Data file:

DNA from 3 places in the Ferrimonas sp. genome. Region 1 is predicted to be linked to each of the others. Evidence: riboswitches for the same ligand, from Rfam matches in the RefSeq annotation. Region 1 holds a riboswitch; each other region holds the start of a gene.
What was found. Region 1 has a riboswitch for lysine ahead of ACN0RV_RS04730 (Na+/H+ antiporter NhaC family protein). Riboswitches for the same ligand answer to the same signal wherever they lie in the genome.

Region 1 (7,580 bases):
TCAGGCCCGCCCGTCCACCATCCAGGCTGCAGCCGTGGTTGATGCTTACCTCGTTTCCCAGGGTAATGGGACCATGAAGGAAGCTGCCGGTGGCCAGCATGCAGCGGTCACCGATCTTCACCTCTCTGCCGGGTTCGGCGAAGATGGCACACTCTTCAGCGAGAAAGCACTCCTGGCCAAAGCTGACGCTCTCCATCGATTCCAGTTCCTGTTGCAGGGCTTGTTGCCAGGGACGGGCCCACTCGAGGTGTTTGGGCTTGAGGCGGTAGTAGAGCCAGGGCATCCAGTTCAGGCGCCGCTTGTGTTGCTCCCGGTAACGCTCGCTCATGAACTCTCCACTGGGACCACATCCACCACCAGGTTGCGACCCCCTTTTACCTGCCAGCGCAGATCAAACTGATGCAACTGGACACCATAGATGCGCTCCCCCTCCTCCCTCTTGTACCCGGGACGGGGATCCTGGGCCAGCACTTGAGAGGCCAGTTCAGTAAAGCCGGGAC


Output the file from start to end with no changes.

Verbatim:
DNA from 3 places in the Ferrimonas sp. genome. Region 1 is predicted to be linked to each of the others. Evidence: riboswitches for the same ligand, from Rfam matches in the RefSeq annotation. Region 1 holds a riboswitch; each other region holds the start of a gene.
What was found. Region 1 has a riboswitch for lysine ahead of ACN0RV_RS04730 (Na+/H+ antiporter NhaC family protein). Riboswitches for the same ligand answer to the same signal wherever they lie in the genome.

Region 1 (7,580 bases):
TCAGGCCCGCCCGTCCACCATCCAGGCTGCAGCCGTGGTTGATGCTTACCTCGTTTCCCAGGGTAATGGGACCATGAAGGAAGCTGCCGGTGGCCAGCATGCAGCGGTCACCGATCTTCACCTCTCTGCCGGGTTCGGCGAAGATGGCACACTCTTCAGCGAGAAAGCACTCCTGGCCAAAGCTGACGCTCTCCATCGATTCCAGTTCCTGTTGCAGGGCTTGTTGCCAGGGACGGGCCCACTCGAGGTGTTTGGGCTTGAGGCGGTAGTAGAGCCAGGGCATCCAGTTCAGGCGCCGCTTGTGTTGCTCCCGGTAACGCTCGCTCATGAACTCTCCACTGGGACCACATCCACCACCAGGTTGCGACCCCCTTTTACCTGCCAGCGCAGATCAAACTGATGCAACTGGACACCATAGATGCGCTCCCCCTCCTCCCTCTTGTACCCGGGACGGGGATCCTGGGCCAGCACTTGAGAGGCCAGTTCAGTAAAGCCGGGAC